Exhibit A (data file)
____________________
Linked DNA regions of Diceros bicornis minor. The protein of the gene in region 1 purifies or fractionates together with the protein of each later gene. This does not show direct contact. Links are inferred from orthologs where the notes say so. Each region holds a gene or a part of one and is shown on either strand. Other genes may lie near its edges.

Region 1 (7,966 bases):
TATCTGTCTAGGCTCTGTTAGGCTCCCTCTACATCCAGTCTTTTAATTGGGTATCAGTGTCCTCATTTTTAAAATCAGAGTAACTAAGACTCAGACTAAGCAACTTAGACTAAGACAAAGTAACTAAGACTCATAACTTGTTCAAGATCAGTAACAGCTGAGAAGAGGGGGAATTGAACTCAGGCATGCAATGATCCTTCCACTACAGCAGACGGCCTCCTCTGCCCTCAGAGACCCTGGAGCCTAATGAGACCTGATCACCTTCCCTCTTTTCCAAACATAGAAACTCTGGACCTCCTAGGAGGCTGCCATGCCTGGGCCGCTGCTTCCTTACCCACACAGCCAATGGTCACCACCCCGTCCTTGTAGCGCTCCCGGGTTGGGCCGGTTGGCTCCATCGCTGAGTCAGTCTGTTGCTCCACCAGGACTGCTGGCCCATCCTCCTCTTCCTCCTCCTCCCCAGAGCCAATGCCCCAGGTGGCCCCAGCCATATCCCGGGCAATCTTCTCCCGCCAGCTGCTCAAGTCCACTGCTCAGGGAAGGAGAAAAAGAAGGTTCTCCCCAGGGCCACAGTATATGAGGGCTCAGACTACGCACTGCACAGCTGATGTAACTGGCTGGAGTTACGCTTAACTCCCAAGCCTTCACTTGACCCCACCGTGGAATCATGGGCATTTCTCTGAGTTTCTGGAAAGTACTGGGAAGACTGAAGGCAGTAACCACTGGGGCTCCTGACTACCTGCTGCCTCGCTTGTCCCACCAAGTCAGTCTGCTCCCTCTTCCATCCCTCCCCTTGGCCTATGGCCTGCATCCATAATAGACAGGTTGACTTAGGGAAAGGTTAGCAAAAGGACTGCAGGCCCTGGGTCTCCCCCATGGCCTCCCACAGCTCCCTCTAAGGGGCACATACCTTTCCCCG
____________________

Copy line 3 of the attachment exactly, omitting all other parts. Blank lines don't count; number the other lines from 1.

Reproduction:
TATCTGTCTAGGCTCTGTTAGGCTCCCTCTACATCCAGTCTTTTAATTGGGTATCAGTGTCCTCATTTTTAAAATCAGAGTAACTAAGACTCAGACTAAGCAACTTAGACTAAGACAAAGTAACTAAGACTCATAACTTGTTCAAGATCAGTAACAGCTGAGAAGAGGGGGAATTGAACTCAGGCATGCAATGATCCTTCCACTACAGCAGACGGCCTCCTCTGCCCTCAGAGACCCTGGAGCCTAATGAGACCTGATCACCTTCCCTCTTTTCCAAACATAGAAACTCTGGACCTCCTAGGAGGCTGCCATGCCTGGGCCGCTGCTTCCTTACCCACACAGCCAATGGTCACCACCCCGTCCTTGTAGCGCTCCCGGGTTGGGCCGGTTGGCTCCATCGCTGAGTCAGTCTGTTGCTCCACCAGGACTGCTGGCCCATCCTCCTCTTCCTCCTCCTCCCCAGAGCCAATGCCCCAGGTGGCCCCAGCCATATCCCGGGCAATCTTCTCCCGCCAGCTGCTCAAGTCCACTGCTCAGGGAAGGAGAAAAAGAAGGTTCTCCCCAGGGCCACAGTATATGAGGGCTCAGACTACGCACTGCACAGCTGATGTAACTGGCTGGAGTTACGCTTAACTCCCAAGCCTTCACTTGACCCCACCGTGGAATCATGGGCATTTCTCTGAGTTTCTGGAAAGTACTGGGAAGACTGAAGGCAGTAACCACTGGGGCTCCTGACTACCTGCTGCCTCGCTTGTCCCACCAAGTCAGTCTGCTCCCTCTTCCATCCCTCCCCTTGGCCTATGGCCTGCATCCATAATAGACAGGTTGACTTAGGGAAAGGTTAGCAAAAGGACTGCAGGCCCTGGGTCTCCCCCATGGCCTCCCACAGCTCCCTCTAAGGGGCACATACCTTTCCCCG